1940 Census data: A treasure trove for con artists?
Data from the 1940 census, released Monday, has excited Americans looking for more information about their heritage. But the information could also help identity thieves.
The release of the 1940 Census data is a treasure trove of information for historians and Americans who want to know more about their genealogy.
But is it also going to be a toy store for con artists and identity theft thieves?
Some computer-security experts are concerned that release of the information may give those with less than pure motives an opportunity to defraud. Senior citizens – there are some 21 million Americans still alive from the 1940 Census – are often the victims of scams.
The worry is that they may be conned by people who learn personal information. But the information release may also be pertinent to even younger Americans, since many banks use security questions such as mother’s maiden name and the street you grew up on.
“This is real data,” says IT security consultant Jeff Farr, president of Farr Systems in Dallas. “It gives identify thieves the chance to legitimize, to put together a picture, a timeline which can be used to manipulate victims into giving data.”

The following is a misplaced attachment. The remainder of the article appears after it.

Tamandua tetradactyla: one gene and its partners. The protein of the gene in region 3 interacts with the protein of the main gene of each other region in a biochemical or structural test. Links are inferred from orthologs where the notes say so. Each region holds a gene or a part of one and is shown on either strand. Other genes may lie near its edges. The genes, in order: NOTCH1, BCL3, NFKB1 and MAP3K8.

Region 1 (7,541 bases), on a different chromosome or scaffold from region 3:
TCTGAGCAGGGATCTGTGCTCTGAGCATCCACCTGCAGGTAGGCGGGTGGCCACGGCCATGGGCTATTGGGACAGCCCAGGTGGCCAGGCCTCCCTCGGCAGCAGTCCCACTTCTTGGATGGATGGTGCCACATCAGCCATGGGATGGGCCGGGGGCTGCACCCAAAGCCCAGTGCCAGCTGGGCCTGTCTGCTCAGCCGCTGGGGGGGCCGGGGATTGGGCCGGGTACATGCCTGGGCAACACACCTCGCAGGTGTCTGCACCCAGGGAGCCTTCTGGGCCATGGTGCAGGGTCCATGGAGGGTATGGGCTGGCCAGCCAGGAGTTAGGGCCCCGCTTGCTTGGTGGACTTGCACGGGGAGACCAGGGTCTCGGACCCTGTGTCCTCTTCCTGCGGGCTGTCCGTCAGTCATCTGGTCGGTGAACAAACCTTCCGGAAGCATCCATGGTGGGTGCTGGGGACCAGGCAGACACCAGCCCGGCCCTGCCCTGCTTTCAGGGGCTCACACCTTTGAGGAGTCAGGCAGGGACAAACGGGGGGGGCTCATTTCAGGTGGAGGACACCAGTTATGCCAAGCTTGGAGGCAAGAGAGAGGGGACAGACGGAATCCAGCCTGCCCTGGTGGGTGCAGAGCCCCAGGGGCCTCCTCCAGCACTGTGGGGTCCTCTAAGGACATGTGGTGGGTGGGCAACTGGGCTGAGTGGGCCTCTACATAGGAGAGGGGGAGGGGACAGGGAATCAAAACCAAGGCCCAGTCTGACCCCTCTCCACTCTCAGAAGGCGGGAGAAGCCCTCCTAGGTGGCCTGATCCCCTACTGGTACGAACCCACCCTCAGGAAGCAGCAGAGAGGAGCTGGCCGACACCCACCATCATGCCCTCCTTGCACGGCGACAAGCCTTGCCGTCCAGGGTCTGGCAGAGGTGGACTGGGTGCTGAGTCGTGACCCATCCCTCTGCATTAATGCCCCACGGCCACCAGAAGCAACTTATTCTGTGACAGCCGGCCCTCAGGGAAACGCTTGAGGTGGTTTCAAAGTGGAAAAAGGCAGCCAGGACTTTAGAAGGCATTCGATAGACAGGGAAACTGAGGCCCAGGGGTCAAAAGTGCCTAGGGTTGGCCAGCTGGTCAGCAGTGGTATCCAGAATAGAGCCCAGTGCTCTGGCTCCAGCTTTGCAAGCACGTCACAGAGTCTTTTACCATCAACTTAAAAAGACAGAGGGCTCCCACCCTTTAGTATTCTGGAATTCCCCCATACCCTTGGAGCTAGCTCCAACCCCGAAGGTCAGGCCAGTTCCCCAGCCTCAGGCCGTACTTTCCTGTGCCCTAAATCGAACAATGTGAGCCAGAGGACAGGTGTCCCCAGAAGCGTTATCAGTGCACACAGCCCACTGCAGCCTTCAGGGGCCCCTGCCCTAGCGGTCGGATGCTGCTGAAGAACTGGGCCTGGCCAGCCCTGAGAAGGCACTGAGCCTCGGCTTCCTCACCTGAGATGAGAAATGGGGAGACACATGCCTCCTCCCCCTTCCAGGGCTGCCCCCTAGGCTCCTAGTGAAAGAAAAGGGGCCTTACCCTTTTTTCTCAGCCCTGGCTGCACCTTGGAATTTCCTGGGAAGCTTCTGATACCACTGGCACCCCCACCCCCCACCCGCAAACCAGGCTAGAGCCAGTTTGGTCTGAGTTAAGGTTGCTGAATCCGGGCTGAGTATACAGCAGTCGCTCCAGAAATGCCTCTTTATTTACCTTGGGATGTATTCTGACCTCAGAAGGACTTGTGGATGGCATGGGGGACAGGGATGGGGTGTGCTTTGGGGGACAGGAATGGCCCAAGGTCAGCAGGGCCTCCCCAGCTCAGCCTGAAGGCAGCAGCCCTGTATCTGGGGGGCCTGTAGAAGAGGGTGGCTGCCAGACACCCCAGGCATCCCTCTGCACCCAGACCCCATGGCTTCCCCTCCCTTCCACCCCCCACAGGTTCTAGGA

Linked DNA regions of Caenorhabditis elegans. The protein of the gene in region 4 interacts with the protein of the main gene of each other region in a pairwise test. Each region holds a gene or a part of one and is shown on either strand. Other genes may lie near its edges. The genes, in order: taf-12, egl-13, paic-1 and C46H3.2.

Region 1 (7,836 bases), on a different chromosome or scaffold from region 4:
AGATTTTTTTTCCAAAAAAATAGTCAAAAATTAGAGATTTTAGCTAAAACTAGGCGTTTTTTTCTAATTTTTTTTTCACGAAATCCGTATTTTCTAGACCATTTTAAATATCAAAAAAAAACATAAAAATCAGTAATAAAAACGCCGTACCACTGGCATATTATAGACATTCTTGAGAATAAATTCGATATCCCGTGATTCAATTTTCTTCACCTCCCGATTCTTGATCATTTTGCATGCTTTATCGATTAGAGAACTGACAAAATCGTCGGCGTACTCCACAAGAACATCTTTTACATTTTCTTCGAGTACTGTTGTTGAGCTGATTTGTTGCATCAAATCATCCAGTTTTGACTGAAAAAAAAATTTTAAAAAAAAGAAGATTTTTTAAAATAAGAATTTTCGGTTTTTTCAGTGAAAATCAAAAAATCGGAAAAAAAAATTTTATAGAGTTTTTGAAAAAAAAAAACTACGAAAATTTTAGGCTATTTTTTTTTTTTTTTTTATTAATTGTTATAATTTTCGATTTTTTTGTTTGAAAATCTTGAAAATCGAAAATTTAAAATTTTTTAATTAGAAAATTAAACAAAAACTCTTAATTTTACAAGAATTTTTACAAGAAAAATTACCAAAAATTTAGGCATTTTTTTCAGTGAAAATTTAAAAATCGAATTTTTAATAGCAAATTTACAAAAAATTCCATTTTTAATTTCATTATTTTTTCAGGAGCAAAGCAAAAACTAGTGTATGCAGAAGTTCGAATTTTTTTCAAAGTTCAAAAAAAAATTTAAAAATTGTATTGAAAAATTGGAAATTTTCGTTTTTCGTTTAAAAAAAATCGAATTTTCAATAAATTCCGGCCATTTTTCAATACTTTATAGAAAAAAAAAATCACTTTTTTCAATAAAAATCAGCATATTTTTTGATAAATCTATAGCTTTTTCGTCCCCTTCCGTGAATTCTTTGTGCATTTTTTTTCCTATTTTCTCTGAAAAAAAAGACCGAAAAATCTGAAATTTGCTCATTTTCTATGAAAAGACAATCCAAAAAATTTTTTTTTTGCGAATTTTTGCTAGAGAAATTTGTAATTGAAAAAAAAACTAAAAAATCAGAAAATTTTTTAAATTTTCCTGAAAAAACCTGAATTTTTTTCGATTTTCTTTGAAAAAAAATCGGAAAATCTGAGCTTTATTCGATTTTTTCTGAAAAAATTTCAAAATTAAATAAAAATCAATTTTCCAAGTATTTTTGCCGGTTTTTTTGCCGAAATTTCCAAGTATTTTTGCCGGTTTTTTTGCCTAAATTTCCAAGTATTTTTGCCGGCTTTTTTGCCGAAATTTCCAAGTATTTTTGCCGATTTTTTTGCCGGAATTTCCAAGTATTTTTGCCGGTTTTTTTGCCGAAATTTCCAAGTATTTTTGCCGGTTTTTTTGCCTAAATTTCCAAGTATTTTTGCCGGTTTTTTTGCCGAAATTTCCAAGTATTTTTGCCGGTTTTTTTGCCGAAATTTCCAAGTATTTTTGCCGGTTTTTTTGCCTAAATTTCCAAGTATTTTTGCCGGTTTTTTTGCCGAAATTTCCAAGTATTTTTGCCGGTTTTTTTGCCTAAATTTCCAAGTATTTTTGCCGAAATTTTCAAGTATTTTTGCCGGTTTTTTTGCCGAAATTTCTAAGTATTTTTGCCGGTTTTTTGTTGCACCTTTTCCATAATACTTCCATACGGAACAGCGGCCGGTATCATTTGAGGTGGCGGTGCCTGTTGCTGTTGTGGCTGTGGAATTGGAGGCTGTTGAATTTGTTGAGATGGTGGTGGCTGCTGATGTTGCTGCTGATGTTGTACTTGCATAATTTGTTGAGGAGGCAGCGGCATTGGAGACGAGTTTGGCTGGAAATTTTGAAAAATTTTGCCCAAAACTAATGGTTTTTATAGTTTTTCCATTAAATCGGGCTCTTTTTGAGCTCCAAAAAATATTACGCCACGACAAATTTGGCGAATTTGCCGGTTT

“The next thing you know they are going shopping on your credit card or filing a tax return with your information,” he says.
The US government official who is most concerned about identify theft, Maneesha Mithal, associate director of the FTC’s Division of Privacy and Identity Protection, was not consulted about releasing the data.
“Anytime there is more information about us, whether it’s on social-networking sites or public information, there is an increased risk of identity theft,” says Ms. Mithal. “Certainly there are benefits and risks to releasing the data.”
In 2011, the Federal Trade Commission reported that identify theft was the top consumer complaint. Of the 1.8 million complaints to the agency, 279,156 or 15 percent concerned identity theft. One of the latest scams involves individuals who are filing tax returns of other individuals and collecting their tax refunds with the help of dishonest postal workers.